Here are some new facts from a new Bureau of Labor Statistics study showing what’s happening with labor-union membership in Indiana since the Hoosier State in 2012 passed a right-to-work law, which simply allows individuals the right to say “no” to becoming a union member or paying dues without losing their jobs:
- Unions added 50,000 new members in 2013-14.
- The number of paying union members rose from 249,000 in 2013 to 299,000 in 2014.
- Indiana’s total unionized workforce rose from 275,000 in 2013 to 335,000 in 2014.
- The percentage of Indiana’s workforce represented by labor unions rose from 10.3 percent in 2013 to 12 percent in 2014.
- Union membership has not only nearly returned to the level it was in 2011 – the year before right-to-work passed, when 302,000, 11.2 percent of, Hoosier workers carried a union card – but seems poised to soon surpass pre-right-to-work levels.
Why are unions growing in Indiana, even though it has passed a right-to-work law?
- Indiana University Southeast finance professor Uric Dufrene “credited the recent increase in part to an improved economy.”
- “Unions have also spread into other professions and industries in recent years which has (sic) helped grow the bargaining base,” Indiana State AFL-CIO communications director Jeff Harris told Jeffersonville, Ind. News and Tribune reporter Daniel Suddeath.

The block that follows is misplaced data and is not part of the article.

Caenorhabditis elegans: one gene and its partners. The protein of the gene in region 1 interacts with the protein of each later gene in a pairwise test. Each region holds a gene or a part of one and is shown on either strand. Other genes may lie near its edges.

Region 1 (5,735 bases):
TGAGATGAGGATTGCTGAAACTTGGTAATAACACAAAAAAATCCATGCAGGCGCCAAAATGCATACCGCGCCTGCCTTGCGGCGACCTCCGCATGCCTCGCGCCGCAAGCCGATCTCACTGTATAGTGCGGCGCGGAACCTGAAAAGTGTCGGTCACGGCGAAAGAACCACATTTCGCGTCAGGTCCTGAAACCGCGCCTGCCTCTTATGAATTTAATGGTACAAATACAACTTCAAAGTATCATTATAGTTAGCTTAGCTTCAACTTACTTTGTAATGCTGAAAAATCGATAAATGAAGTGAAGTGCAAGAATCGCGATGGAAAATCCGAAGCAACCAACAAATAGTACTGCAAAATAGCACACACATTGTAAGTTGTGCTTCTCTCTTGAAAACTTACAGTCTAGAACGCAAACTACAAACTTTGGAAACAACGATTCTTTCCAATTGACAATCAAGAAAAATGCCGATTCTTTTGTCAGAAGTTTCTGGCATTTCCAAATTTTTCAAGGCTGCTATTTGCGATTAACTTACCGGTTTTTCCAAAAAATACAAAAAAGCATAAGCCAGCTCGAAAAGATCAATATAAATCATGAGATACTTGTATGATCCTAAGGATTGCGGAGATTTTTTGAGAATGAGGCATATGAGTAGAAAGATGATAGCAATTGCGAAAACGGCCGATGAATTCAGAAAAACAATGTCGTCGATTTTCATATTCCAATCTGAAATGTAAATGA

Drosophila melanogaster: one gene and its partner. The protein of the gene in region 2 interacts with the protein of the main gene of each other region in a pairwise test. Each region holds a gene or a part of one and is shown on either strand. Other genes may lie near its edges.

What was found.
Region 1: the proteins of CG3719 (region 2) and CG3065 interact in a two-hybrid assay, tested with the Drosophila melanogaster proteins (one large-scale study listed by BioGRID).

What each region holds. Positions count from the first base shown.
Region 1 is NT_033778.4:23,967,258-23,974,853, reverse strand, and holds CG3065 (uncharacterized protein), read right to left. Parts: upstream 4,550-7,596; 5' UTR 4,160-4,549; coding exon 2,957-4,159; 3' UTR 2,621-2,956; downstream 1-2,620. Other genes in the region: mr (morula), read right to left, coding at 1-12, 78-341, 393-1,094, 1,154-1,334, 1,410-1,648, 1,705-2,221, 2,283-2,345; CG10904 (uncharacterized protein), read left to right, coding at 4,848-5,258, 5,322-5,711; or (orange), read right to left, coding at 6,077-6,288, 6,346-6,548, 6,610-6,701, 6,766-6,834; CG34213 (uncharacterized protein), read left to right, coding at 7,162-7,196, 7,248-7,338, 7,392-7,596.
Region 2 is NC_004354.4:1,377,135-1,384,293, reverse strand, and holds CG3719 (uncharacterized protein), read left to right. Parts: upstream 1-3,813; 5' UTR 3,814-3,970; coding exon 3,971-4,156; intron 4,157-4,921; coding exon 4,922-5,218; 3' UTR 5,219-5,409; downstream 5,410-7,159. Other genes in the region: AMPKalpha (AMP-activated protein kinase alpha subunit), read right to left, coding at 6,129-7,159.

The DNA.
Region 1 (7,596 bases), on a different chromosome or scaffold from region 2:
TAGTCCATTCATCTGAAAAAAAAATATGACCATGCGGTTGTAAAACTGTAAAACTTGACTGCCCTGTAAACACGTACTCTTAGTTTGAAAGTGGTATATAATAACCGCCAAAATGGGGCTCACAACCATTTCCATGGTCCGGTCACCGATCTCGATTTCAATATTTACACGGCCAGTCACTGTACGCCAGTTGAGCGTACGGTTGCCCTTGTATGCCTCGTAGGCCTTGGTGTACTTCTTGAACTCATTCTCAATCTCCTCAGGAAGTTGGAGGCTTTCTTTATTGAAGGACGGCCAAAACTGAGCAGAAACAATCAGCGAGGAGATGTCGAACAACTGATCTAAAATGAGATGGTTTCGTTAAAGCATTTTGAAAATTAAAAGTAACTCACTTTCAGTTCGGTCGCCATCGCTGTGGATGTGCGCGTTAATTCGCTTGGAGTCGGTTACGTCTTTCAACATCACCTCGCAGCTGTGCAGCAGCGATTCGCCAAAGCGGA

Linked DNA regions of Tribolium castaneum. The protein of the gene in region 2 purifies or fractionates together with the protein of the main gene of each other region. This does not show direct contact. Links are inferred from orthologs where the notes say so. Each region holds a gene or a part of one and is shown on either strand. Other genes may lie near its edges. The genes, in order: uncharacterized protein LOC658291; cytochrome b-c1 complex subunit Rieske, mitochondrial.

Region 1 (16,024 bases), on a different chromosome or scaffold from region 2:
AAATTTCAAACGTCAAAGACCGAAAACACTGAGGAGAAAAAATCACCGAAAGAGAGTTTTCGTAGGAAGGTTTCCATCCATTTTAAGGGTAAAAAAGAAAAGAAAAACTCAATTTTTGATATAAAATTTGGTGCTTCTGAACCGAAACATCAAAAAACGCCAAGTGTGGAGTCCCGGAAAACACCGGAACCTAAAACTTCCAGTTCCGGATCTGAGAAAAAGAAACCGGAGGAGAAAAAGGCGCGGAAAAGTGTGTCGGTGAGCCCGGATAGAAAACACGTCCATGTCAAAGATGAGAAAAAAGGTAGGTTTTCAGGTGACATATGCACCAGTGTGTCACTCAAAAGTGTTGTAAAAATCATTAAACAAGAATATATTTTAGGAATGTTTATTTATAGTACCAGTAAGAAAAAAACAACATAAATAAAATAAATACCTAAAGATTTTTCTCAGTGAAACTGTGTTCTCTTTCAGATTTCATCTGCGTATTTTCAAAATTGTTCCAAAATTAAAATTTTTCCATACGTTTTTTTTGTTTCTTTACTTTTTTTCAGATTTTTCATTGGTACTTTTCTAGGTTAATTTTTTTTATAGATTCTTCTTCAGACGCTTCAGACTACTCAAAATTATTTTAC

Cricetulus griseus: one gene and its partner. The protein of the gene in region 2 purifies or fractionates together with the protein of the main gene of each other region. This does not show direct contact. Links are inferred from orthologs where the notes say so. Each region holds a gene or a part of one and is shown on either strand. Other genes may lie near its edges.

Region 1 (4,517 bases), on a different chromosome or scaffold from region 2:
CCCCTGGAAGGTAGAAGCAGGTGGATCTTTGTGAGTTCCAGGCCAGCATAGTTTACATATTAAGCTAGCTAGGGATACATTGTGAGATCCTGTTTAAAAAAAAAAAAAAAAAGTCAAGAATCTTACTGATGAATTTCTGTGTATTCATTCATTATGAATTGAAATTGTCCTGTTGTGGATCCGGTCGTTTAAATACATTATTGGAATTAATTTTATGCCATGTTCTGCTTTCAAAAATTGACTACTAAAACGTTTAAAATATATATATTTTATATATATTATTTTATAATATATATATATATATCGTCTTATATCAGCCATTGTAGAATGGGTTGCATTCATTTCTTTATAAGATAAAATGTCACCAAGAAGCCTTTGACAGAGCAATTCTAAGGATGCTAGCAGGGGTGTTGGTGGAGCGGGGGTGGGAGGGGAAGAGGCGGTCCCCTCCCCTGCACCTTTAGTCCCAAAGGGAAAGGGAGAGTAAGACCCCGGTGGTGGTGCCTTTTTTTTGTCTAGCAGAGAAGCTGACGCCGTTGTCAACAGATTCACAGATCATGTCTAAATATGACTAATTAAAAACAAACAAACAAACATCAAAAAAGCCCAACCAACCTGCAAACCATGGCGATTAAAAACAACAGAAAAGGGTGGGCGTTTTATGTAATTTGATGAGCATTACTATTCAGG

Union membership has grown as new companies come to Indiana. It seems some union leaders themselves are catching on, realizing that if they are going to survive, they will have to:
- persuade, rather than coerce, individuals to become members
- organize, as Indiana AFL-CIO official Harris notes, in “other professions and industries”
That’s not a message that Kentucky State AFL-CIO president Bill Londrigan wants to hear because it doesn’t fit with his ideology. In his recent Courier-Journal missive, Londrigan calls right-to-work “an attack on unions” and claims it’s “a clever term designed to disguise its true meaning and purpose: Destroy unions.”
But apparently not even his labor-union brother in Indiana would agree. More importantly, the facts say right-to-work is even good for unions, too.